As the cost of prescription drugs remains vexing, a new survey finds that more health plans are increasingly interested in paying for the highest-priced medicines based on patient outcomes. And the findings suggest that insurers are eager to exploit drug makers that are willing to strike such deals in order to win favorable insurance coverage.
In these arrangements, a health plan may get an extra discount from a drug maker if a medicine does not help patients as much as expected, or a drug maker may get a credit toward a rebate provided to a health plan. The survey, released last week, found interest was particularly strong for hepatitis C and oncology drugs, although plans have started to use these arrangements for other types of drugs, as well.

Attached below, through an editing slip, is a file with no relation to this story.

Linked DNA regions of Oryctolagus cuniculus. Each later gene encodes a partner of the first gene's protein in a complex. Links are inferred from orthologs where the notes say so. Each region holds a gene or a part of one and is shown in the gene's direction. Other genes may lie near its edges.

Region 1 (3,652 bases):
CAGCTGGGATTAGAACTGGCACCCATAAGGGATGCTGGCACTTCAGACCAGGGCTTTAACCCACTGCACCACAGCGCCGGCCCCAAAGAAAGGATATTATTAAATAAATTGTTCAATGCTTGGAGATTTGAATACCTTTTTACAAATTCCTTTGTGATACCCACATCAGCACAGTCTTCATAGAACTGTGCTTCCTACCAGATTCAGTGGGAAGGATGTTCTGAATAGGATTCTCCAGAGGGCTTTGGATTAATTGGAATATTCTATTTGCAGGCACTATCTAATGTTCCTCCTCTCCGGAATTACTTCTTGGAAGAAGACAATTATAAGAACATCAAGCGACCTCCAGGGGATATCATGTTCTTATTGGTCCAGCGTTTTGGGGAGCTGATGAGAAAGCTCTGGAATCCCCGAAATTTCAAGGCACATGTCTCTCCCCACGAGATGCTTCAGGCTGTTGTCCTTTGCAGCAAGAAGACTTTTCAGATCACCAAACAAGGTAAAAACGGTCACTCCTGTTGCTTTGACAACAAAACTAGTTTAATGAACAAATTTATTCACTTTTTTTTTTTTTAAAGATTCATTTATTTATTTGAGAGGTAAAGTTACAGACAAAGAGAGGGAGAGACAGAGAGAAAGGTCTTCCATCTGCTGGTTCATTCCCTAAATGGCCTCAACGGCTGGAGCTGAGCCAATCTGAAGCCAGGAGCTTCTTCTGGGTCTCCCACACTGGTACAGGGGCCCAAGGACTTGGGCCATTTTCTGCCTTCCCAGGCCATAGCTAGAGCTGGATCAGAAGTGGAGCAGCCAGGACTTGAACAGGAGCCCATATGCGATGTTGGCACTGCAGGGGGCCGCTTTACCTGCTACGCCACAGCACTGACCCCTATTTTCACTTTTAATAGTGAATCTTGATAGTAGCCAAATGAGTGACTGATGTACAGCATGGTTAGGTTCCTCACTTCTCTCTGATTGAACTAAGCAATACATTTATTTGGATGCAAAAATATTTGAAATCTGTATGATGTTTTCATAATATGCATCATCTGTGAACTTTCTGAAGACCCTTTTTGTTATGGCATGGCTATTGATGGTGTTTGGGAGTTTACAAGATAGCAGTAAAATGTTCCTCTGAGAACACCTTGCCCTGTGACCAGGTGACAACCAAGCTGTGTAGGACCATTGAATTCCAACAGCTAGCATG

Specifically, the survey found that 70 percent of health plans view outcomes-based contracts favorably and 24 percent already have one such deal in place. Another 30 percent reported they are currently negotiating for at least one contract, according to Avalere Health, a consulting firm that queried 45 different health plans representing 183 million insured people.